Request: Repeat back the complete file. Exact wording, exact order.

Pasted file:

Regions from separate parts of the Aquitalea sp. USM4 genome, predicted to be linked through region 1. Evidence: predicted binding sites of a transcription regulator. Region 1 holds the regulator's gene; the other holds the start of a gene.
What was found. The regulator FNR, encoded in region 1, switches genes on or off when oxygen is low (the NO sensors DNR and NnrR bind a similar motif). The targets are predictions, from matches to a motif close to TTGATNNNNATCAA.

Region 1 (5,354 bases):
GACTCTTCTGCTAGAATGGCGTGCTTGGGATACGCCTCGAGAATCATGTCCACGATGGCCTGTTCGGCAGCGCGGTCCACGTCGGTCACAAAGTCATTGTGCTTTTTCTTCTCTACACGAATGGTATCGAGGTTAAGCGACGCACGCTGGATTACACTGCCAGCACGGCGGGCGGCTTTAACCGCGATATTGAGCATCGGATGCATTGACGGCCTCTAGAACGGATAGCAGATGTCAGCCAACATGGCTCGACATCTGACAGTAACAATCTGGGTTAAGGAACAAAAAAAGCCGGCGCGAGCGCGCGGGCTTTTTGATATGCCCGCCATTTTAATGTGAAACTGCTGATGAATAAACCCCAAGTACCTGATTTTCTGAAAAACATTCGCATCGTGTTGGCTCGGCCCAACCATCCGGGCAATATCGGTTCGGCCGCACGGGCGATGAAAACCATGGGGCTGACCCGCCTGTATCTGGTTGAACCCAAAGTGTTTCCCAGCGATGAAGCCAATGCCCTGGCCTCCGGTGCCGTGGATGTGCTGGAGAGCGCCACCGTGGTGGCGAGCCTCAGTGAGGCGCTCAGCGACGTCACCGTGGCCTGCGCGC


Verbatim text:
Regions from separate parts of the Aquitalea sp. USM4 genome, predicted to be linked through region 1. Evidence: predicted binding sites of a transcription regulator. Region 1 holds the regulator's gene; the other holds the start of a gene.
What was found. The regulator FNR, encoded in region 1, switches genes on or off when oxygen is low (the NO sensors DNR and NnrR bind a similar motif). The targets are predictions, from matches to a motif close to TTGATNNNNATCAA.

Region 1 (5,354 bases):
GACTCTTCTGCTAGAATGGCGTGCTTGGGATACGCCTCGAGAATCATGTCCACGATGGCCTGTTCGGCAGCGCGGTCCACGTCGGTCACAAAGTCATTGTGCTTTTTCTTCTCTACACGAATGGTATCGAGGTTAAGCGACGCACGCTGGATTACACTGCCAGCACGGCGGGCGGCTTTAACCGCGATATTGAGCATCGGATGCATTGACGGCCTCTAGAACGGATAGCAGATGTCAGCCAACATGGCTCGACATCTGACAGTAACAATCTGGGTTAAGGAACAAAAAAAGCCGGCGCGAGCGCGCGGGCTTTTTGATATGCCCGCCATTTTAATGTGAAACTGCTGATGAATAAACCCCAAGTACCTGATTTTCTGAAAAACATTCGCATCGTGTTGGCTCGGCCCAACCATCCGGGCAATATCGGTTCGGCCGCACGGGCGATGAAAACCATGGGGCTGACCCGCCTGTATCTGGTTGAACCCAAAGTGTTTCCCAGCGATGAAGCCAATGCCCTGGCCTCCGGTGCCGTGGATGTGCTGGAGAGCGCCACCGTGGTGGCGAGCCTCAGTGAGGCGCTCAGCGACGTCACCGTGGCCTGCGCGC